If the Chemical Security Act of 2002 is enacted, the Environmental Protection Agency will no longer be solely responsible for chemical security.

You may or may not be aware of the proposed bill H.R. 5300, Chemical Security Act of 2002. If enacted, the Environmental Protection Agency (EPA) will no longer be solely responsible for chemical security. Coordination with the proposed Department of Homeland Security, local law enforcement and emergency responders, and employees would be required. Each owner and operator of a facility -- including ammonia refrigeration facilities -- will be responsible for compliance.

The bill was introduced on July 26 by Rep. Frank Pallone Jr. (N.J.-6) and Rep. Marge Roukema (N.J.-5). Its summary states:

"Directs the Administrator of the Environmental Protection Agency to promulgate regulations to: (1) designate certain combinations of chemical sources and substances of concern as high priority categories based on the severity of the threat posed by an unauthorized release of such substance; and (2) require each owner and operator of a high priority category chemical source to conduct an assessment of the vulnerability of the chemical source to a terrorist attack or other unauthorized release, identify hazards that may result, and prepare a prevention, preparedness and response plan.

"Requires each such owner and operator to take specified actions regarding certification of vulnerability and hazard assessments, and development of prevention, preparedness and response plans. Exempts information provided to the Administrator from disclosure under the Freedom of Information Act.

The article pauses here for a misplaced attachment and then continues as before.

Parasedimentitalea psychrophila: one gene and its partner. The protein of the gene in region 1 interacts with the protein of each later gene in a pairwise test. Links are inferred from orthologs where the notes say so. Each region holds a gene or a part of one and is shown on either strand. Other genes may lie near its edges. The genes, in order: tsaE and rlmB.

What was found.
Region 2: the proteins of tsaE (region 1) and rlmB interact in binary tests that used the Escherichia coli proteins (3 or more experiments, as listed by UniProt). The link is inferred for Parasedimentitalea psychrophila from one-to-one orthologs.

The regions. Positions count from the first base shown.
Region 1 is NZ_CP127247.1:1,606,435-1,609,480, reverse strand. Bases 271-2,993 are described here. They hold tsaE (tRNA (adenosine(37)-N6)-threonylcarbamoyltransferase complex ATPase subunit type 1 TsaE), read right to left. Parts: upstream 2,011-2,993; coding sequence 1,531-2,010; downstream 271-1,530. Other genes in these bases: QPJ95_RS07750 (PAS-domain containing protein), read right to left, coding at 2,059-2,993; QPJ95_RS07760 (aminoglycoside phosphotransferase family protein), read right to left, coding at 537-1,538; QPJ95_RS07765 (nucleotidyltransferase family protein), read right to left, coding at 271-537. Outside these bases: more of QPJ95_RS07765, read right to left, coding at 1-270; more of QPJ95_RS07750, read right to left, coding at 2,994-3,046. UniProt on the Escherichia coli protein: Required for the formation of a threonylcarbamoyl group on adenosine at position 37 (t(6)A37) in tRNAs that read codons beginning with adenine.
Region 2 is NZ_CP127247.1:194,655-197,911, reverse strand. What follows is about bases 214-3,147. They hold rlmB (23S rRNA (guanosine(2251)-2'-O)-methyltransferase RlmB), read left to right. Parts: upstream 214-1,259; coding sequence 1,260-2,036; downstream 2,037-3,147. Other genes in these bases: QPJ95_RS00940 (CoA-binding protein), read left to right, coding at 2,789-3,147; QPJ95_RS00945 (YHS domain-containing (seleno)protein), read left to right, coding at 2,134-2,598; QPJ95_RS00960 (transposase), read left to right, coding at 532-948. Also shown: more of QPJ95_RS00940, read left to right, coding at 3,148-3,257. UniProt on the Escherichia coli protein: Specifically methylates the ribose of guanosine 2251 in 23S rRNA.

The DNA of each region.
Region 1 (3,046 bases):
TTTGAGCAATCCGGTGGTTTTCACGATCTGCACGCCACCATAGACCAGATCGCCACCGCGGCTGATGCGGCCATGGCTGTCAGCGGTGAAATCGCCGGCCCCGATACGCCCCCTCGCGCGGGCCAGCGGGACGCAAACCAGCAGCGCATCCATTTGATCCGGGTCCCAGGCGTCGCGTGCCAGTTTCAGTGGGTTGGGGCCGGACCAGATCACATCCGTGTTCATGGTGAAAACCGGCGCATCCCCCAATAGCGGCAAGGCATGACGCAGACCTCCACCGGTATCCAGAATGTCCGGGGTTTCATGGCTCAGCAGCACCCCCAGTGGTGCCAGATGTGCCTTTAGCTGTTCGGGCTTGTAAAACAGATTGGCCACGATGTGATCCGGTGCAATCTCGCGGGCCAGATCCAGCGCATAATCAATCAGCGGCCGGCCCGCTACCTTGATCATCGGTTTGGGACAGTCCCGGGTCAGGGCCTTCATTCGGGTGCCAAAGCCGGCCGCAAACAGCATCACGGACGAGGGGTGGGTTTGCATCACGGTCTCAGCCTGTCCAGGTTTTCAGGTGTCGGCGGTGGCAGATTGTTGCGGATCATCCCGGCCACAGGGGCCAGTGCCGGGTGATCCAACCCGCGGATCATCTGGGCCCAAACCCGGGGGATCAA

"Directs the Administrator to review each assessment and plan submitted to determine compliance. Requires the head of the Office of Homeland Security to take specified steps, upon determining that a threat of a terrorist attack exists that is beyond the scope of a submitted plan, to abate the threat.

"Sets forth provisions regarding: (1) record-keeping and entry (by the Administrator or an authorized representative); and (2) civil, criminal and administrative penalties."

When I spoke with Pallone's office, I was told that current plans include companion legislation in the Senate -- to attach the resolution of the Chemical Security Act of 2002 to the bill that establishes the new Department of Homeland Security.

The congressman's office also told me that congressional business is suspended until at least November 12. There still may be time to voice your opinion -- whether it be for or against the bill. I encourage you to contact your state representatives now. A resolution is expected by the end of the year.